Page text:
Planning and ResearchAs ever the internet proves the ultimate 21st century digital technology and the search engine Google proved to be my gateway into its many hidden wonders.Youtube proved an important tool in researching the conventions of alternative/indie music videos. Specifically the Vevo channel which has the rights to hundreds of videos by many of the biggest artists. As a format Youtube was also very straightforward in embedding video onto my blog when I needed to document my findings to Blogger (the online blogging site). The website itself is easy to navigate and I found I was able to absorb from the media available, a range of filmmaking techniques (such as how to make a dolly track) as well as taking inspiration from other music video’s use of lighting, concept, camera work, editing and general mise en scene.I also used Vimeo which had its advantages over Youtube in that the vast majority of the videos on the site are by professional filmmakers and therefore the overall standard is much higher.The website Pitchfork offered great support in researching the conventions of the band imaging that surrounds the alternative genre particularly when creating my auxiliary tasks as its focus is very much on the hipster side of music. Therefore research could be more focused.I used google earth, Streetview and maps when researching locations and these were a massive advantage as I was able to do virtual rechies. Saving myself wasting time by driving back and from locations.I used the camera on my ipod touch to film in christchurch when I did a rechie and also to record dairy entries on shoots.I also used Prezzi as a tool to present research as well as PowerPoint.In researching Font ideas for my poster and digipack I frequently used DaFont.com due to its wide range of fonts and the ability to type out your wanted text and see the result.
Production Canon SLR EOS 600D Using this camera was a massive step up from last year when we simply had point and shoot consumer cameras whereas this technology allowed for far more creative freedom. Being able to manually focus ultimately meant shots could be much crisper and I also employed blurring shots into focus as an effect. Adjustments to the camera’s ISO and exposure where also helpful when creating a specific look. For me this was useful when achieving the cold early morning look at the beginning of my video. I although I attempted to use a lens with wider aperture we generally used the stock canon lens which had zoom capabilities. The Canon takes SD cards and this proved a far more reliable and easier format to work with than DV tapes as its method of collating footage suited the editing stage with each take being stored as its own file. However because footage was being recorded in HD the file size was very large and I often made sure to carry a 16gb card as well as a 32gb on shoots. On locations I used my iPod and an AudioVibe device which made a Tupperware box into a speaker. For recording sound, I initially used the in camera microphone but when I needed to re-record it I used a Rode dynamic microphone with a windshield and the audio quality was vastly improved. Adobe Photoshop from Creative Suite 5.5 was used when creating both the poster and digipack, I struggled with the interface throughout the process however because of the complexity of what I wanted to do other technologies such as Picnik were not usable.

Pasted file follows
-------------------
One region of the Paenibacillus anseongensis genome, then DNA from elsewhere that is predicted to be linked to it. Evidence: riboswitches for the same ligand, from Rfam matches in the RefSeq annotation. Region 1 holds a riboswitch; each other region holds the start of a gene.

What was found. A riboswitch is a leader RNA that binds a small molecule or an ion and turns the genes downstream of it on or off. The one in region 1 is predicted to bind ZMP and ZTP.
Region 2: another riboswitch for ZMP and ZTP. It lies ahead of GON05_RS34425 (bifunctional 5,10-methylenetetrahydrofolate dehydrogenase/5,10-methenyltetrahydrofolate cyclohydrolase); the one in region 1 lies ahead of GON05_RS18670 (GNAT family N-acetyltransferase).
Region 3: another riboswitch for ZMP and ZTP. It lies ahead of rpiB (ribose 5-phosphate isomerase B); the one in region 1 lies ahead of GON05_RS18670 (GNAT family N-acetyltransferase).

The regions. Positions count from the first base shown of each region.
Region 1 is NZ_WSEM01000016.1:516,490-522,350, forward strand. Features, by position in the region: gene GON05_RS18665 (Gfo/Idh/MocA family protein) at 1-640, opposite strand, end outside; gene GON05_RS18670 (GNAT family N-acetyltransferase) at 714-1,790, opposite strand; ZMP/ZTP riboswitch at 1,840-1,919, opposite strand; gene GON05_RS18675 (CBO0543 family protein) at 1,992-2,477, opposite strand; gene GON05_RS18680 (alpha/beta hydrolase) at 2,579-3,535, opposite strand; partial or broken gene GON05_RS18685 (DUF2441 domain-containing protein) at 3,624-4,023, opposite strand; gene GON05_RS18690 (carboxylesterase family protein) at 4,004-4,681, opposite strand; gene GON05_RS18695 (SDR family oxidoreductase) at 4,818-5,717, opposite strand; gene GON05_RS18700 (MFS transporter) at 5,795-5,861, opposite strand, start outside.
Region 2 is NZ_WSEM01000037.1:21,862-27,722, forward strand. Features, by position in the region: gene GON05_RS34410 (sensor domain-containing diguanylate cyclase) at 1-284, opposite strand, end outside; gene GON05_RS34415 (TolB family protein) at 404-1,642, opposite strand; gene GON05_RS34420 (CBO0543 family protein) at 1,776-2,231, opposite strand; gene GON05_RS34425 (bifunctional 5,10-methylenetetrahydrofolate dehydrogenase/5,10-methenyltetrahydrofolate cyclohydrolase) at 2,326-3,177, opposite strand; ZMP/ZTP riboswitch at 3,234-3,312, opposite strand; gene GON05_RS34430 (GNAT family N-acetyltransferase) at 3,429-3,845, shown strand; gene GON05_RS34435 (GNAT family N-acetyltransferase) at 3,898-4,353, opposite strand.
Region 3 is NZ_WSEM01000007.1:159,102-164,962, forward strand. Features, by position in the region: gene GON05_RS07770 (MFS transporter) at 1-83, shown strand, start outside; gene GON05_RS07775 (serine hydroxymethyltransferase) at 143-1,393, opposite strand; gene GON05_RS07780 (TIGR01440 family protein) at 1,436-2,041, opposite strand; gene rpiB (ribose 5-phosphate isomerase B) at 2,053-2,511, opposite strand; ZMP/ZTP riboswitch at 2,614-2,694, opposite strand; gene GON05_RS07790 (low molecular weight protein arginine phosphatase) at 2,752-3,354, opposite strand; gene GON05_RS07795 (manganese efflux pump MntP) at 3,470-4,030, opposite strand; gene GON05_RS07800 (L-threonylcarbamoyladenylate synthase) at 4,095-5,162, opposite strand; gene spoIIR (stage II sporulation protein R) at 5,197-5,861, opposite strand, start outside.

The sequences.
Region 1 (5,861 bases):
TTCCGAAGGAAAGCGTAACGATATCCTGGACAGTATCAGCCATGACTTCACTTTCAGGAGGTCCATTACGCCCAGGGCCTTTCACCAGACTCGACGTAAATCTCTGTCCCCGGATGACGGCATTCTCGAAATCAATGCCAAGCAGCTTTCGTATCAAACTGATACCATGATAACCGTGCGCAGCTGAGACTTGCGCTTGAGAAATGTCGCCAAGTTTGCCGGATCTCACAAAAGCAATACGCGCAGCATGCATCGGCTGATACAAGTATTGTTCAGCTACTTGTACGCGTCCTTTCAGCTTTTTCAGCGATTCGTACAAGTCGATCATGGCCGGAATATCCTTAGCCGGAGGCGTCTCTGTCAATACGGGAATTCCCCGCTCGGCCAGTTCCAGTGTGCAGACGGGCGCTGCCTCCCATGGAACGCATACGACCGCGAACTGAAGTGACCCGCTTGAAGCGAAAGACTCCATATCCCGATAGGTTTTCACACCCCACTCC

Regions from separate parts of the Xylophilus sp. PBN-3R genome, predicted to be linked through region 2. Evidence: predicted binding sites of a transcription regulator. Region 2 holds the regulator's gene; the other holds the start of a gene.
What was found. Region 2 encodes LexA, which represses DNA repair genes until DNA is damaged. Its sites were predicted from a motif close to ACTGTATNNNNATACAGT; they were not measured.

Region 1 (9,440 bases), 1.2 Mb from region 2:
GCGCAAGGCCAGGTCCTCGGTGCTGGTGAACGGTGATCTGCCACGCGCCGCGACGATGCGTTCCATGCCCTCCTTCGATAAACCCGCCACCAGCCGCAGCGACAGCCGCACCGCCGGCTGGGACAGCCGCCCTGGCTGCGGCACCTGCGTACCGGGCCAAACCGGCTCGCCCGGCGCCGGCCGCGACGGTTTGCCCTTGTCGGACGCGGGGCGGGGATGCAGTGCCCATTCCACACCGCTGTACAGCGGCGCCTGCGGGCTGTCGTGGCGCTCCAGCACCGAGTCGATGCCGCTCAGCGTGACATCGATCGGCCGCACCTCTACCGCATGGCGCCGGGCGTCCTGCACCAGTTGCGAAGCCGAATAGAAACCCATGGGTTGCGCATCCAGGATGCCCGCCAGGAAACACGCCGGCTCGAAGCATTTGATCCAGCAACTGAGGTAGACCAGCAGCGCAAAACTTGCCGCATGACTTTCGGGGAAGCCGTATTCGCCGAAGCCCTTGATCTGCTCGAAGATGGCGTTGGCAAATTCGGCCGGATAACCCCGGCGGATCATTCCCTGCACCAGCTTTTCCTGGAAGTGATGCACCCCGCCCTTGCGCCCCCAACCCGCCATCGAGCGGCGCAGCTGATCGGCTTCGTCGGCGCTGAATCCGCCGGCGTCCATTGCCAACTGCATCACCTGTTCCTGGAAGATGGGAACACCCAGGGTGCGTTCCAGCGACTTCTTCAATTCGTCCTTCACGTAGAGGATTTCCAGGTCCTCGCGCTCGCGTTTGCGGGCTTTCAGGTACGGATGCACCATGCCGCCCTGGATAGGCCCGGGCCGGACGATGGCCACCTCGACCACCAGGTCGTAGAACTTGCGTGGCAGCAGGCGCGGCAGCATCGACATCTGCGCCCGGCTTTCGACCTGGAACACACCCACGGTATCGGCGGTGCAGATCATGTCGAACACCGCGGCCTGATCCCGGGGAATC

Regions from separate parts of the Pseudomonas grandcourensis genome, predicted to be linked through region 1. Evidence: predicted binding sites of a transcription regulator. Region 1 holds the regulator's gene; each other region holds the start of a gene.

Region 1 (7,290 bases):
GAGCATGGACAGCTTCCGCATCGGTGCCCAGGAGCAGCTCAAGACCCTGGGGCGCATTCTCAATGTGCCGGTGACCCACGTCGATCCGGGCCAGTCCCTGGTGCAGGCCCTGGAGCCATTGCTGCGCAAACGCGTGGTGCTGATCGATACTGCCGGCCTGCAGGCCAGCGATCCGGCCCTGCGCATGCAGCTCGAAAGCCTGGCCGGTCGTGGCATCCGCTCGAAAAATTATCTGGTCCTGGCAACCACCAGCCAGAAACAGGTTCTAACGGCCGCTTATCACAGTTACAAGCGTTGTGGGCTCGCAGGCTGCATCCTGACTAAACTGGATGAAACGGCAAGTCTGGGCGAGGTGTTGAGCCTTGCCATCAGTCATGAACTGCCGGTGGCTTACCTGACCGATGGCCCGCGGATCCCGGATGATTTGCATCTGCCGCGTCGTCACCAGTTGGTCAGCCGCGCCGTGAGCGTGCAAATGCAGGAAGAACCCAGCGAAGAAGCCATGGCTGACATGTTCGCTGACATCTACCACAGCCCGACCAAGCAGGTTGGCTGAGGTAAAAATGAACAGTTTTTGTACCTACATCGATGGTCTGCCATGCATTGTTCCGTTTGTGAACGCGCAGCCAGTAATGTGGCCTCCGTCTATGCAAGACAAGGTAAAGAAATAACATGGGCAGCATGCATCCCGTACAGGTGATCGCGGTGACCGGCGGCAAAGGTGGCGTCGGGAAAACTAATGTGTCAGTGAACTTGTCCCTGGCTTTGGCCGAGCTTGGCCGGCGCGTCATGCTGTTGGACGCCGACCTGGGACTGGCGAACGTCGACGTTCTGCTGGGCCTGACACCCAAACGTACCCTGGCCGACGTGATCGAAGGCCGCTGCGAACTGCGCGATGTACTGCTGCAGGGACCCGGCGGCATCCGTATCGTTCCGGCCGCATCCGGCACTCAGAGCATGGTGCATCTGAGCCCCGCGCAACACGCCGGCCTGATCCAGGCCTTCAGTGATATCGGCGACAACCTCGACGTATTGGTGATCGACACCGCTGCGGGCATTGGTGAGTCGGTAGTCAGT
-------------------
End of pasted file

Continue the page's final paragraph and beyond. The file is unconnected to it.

Post Production I used the editing software Adobe Premier Pro Creative Suite 5.5 when editing my video. Its ability to have multiple video tracks proved extremely useful as I was often working with several strands of footage that within a first draft would be overlapping. I not only used the programme to cut shots together but also to colour grade the footage. I main video effects I used where brightness and contrast as well as RGB curves which allowed me to subtly introduce more warmth to the video and combat over exposed shots. I tried using Magic Bullet Looks, a more complex colour grading software however I found it difficult to achieve the subtle look I wanted.